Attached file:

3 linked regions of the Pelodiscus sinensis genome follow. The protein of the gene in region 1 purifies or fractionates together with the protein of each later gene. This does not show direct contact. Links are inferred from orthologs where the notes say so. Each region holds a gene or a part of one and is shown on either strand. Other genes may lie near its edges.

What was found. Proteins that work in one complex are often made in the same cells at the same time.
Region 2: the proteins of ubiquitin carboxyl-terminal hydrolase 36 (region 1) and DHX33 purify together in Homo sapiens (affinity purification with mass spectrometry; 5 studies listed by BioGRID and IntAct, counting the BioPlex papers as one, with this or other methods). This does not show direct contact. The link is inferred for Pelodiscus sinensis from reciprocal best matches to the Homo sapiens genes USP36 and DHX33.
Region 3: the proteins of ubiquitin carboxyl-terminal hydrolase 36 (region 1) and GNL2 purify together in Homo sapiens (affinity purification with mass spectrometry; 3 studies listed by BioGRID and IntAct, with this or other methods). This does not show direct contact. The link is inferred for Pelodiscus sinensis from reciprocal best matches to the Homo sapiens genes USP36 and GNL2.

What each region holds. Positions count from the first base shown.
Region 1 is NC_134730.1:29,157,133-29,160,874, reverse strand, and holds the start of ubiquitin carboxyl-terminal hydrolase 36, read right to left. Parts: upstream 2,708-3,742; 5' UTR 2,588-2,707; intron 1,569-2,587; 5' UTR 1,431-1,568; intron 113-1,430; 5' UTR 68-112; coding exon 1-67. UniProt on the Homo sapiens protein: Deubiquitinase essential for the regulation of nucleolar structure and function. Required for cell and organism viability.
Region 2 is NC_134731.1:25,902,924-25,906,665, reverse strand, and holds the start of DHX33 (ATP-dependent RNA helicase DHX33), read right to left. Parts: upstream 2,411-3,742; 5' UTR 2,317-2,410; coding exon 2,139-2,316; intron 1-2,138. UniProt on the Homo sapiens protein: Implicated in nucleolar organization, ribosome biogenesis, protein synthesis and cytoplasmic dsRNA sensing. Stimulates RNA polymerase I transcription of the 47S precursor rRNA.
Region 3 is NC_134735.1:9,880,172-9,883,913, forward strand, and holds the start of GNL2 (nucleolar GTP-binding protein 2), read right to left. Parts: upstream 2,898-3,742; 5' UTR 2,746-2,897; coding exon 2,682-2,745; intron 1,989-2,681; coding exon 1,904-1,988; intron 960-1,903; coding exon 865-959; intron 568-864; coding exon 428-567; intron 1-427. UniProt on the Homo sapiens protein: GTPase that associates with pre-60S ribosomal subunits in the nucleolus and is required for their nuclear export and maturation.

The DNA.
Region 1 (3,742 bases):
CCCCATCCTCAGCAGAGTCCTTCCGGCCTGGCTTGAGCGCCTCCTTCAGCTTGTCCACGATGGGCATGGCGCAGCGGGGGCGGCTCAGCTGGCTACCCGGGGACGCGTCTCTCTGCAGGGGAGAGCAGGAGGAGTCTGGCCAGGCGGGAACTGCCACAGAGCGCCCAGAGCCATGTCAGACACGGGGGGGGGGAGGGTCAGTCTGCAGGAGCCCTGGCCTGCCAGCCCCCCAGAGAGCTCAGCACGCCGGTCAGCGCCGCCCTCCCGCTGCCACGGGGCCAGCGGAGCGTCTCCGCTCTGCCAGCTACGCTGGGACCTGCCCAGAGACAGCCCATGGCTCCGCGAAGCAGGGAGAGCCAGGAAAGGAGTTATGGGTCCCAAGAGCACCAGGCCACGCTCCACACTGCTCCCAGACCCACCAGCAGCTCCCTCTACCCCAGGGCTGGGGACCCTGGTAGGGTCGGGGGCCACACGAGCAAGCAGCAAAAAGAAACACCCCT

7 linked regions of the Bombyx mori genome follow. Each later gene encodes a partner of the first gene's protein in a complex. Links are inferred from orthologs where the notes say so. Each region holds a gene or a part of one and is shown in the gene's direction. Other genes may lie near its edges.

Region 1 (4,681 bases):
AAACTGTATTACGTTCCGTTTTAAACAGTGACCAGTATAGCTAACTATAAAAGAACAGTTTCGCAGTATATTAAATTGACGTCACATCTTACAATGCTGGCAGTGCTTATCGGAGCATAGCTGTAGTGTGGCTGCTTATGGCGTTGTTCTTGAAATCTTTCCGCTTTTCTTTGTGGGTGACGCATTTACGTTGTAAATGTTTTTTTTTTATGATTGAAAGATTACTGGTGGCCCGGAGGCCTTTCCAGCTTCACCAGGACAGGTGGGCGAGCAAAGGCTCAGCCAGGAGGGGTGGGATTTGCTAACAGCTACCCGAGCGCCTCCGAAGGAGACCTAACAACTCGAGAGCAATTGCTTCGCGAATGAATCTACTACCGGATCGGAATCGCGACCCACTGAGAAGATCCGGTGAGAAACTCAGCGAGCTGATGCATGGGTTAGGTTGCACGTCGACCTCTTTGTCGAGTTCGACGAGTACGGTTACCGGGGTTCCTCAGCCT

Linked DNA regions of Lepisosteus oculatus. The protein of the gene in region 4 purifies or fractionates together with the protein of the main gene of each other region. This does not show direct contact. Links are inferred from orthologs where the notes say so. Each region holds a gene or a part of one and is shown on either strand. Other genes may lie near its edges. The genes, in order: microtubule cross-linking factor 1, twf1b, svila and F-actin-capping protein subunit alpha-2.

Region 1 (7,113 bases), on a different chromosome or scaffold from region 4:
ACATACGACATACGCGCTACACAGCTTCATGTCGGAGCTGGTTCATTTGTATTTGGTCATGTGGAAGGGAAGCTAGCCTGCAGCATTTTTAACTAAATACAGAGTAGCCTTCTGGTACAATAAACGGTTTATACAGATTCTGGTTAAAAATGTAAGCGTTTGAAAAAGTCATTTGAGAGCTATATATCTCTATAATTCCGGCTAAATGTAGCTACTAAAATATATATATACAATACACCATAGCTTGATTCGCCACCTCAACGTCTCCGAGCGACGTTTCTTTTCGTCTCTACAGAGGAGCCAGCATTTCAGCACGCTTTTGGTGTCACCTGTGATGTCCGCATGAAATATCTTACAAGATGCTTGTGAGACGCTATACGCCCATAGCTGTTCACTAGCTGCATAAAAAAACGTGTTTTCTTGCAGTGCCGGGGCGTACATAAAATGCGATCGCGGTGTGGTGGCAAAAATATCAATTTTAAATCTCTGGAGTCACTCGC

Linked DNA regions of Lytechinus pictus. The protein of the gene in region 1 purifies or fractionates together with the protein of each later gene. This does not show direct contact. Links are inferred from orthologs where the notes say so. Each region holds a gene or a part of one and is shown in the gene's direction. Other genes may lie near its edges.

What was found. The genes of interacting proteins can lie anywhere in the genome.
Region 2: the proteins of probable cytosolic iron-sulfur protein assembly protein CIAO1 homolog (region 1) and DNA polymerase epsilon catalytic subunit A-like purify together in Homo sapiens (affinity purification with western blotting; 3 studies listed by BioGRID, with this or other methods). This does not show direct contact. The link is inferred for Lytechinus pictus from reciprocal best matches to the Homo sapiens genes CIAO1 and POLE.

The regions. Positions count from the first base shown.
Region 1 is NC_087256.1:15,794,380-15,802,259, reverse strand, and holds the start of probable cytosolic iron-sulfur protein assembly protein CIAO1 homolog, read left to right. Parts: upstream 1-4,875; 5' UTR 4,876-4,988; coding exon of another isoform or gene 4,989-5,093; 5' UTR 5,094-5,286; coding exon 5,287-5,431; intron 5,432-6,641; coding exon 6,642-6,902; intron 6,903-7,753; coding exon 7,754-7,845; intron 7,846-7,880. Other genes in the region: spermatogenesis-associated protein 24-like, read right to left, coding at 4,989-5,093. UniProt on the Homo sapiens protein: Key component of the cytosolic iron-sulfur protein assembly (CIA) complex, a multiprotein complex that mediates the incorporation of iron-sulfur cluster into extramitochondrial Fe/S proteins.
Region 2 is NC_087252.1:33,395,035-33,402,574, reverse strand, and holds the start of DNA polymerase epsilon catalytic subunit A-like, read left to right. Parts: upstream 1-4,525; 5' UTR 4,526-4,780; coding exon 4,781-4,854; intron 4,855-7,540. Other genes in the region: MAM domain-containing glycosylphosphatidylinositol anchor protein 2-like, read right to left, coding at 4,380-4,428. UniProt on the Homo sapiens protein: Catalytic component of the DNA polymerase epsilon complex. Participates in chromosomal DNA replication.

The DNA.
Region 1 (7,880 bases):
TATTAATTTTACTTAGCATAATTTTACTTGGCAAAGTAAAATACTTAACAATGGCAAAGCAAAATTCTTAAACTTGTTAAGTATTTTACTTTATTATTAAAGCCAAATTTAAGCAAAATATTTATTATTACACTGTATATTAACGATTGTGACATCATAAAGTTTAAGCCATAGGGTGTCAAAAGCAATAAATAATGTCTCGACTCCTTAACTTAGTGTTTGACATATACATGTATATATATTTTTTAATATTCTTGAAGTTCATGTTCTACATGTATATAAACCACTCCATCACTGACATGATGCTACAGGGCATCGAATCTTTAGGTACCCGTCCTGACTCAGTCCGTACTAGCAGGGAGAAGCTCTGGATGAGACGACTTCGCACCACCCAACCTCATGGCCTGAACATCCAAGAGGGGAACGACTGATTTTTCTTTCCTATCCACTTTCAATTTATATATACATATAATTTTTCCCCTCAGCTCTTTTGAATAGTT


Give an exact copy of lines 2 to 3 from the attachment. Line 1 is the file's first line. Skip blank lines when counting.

What was found. Proteins that work in one complex are often made in the same cells at the same time.
Region 2: the proteins of ubiquitin carboxyl-terminal hydrolase 36 (region 1) and DHX33 purify together in Homo sapiens (affinity purification with mass spectrometry; 5 studies listed by BioGRID and IntAct, counting the BioPlex papers as one, with this or other methods). This does not show direct contact. The link is inferred for Pelodiscus sinensis from reciprocal best matches to the Homo sapiens genes USP36 and DHX33.